The first of the five chapters of the new strategy is titled “A development program that reflects who we are”. It talks at length about Australia’s own democratic credentials, commitment to human rights, multiculturalism and our First Nations heritage. Conspicuous by its absence is any reference to Australia being a “generous nation”. Perhaps that is because when we think about aid from a moral perspective, as most do, we emphasise people, their needs and their wellbeing. Instead, the rationale for aid presented in the policy is framed predominantly in terms of “states”, “interests” and “regional stability”. These are big, impersonal and abstract concepts that, while shoring up an elite policy consensus, may not contribute to a broadening or deepening of the public constituency for aid.

On priorities, the government nominates effective and accountable states, state and community resilience, connecting partners with Australia and regional architecture, and collective action on global problems “that affect us and our region” as the four key focus areas. Putting aside debates about whether aid can actually help build effective and accountable states, the omission of economic growth from this list is somewhat unexpected. While there are also debates about the relationship between aid and growth, economic growth is viewed by most development experts as a necessary, if not sufficient condition, for sustainable development and poverty reduction. And a growth objective would have captured both the national interest and the development rationales behind programs like Pacific labour mobility, trade and education more readily than a concept as abstract as “regional architecture”.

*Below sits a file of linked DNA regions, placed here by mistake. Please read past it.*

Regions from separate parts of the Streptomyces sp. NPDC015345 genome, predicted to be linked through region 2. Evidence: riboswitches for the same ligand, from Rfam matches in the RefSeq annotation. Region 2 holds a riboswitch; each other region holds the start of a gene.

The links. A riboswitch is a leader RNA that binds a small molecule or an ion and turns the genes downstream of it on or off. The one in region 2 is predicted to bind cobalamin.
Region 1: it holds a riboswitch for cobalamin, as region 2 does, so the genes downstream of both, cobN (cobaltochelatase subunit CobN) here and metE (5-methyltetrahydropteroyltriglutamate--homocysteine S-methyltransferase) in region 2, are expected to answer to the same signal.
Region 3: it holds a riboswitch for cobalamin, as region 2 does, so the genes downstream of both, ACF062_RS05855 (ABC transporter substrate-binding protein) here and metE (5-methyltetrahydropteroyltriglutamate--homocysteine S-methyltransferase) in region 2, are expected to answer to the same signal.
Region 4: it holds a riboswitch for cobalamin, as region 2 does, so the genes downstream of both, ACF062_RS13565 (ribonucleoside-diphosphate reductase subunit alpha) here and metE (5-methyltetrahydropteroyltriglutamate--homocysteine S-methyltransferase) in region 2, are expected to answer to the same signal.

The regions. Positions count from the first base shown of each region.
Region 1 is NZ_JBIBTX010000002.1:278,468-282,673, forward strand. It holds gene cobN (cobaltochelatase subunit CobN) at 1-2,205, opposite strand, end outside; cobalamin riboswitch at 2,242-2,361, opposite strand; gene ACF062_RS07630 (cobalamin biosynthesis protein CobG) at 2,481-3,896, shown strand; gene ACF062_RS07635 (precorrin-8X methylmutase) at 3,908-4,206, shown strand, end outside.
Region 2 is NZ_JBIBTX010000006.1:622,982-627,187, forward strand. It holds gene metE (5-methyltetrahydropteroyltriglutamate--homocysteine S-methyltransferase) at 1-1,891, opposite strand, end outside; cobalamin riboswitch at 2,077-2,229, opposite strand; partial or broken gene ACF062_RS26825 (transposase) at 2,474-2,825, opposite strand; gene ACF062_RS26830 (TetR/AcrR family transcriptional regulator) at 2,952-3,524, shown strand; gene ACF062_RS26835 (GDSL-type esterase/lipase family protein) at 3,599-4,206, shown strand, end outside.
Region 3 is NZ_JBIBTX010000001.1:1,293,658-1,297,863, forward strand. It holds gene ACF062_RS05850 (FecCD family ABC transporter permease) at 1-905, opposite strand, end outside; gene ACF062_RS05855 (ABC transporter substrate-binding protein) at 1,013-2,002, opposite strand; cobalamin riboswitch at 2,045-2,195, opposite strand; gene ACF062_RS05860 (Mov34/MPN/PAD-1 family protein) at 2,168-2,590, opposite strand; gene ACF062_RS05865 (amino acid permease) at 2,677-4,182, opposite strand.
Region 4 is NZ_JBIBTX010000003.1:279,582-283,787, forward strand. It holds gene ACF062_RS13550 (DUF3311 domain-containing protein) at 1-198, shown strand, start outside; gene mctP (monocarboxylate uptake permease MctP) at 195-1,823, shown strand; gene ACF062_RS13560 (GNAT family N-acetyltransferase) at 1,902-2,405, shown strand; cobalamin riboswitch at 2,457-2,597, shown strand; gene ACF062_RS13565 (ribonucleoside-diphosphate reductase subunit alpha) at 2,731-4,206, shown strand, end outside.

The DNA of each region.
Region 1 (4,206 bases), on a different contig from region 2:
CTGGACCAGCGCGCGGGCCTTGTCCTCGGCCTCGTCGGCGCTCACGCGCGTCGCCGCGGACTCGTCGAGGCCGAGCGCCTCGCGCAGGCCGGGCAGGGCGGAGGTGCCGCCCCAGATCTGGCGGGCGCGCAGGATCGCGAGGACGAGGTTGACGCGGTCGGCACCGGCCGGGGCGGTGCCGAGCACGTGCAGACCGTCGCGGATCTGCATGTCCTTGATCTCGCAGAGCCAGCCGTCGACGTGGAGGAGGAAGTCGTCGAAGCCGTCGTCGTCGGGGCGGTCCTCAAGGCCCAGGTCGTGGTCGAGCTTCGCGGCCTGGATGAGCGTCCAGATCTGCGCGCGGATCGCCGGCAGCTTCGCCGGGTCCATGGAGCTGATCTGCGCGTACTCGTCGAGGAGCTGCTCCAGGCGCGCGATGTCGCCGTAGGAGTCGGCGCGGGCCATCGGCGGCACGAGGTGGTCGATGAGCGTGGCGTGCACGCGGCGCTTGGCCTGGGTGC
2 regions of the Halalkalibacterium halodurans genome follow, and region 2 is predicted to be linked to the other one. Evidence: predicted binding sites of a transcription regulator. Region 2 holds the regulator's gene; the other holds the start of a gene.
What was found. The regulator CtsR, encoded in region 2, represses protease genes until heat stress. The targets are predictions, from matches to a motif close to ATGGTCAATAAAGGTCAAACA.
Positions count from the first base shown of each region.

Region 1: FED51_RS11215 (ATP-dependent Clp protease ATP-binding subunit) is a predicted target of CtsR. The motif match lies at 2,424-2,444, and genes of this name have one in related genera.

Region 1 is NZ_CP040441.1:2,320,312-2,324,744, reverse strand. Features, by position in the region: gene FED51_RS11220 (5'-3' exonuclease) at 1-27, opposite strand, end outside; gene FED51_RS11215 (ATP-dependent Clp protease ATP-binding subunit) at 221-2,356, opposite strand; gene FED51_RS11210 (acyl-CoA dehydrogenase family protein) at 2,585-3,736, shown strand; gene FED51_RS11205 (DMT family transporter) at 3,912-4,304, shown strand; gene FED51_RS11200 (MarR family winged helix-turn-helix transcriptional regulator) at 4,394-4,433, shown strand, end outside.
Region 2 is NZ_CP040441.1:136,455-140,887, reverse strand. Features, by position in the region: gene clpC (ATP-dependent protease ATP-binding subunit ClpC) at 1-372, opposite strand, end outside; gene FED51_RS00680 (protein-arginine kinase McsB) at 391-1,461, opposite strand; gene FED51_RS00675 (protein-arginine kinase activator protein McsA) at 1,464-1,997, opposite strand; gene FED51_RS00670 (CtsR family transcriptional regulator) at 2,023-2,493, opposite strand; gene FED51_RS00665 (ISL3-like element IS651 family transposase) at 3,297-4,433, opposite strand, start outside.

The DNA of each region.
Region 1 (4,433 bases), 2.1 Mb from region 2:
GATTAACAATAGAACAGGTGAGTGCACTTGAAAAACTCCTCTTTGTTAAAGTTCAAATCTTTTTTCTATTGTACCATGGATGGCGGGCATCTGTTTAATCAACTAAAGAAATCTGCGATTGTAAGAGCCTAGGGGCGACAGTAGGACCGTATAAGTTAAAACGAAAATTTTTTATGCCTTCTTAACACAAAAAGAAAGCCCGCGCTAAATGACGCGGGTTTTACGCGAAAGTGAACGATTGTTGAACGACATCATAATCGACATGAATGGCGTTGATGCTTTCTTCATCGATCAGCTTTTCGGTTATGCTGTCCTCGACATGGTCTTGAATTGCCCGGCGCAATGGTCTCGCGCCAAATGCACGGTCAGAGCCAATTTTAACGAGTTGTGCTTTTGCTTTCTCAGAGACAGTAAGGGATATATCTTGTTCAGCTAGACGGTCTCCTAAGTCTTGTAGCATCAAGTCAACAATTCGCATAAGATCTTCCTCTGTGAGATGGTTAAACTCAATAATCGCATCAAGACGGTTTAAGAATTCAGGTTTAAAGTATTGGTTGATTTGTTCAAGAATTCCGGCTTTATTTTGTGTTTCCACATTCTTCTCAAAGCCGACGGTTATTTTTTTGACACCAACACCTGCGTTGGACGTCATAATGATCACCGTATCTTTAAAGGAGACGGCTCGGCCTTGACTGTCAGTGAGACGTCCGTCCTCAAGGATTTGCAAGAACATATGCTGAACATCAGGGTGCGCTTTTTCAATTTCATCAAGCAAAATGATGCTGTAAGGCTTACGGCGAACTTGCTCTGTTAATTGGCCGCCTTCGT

The government’s ability to dedicate additional resources to its two flagship sectoral priorities – gender equality and climate change – has been constrained by its decision to keep the aid budget flat, in real terms, until 2036-37. In response, it has adopted an approach pioneered by Julie Bishop during the Coalition’s lean aid years – that is, earmarking a proportion of existing aid for priority areas through sector targets. In Bishop’s case the priority was aid-for-trade, where a 20% spending target was applied as part of the Abbott government’s 2014 aid policy. (In this era, the lens wasn’t “statecraft” but “economic diplomacy”.)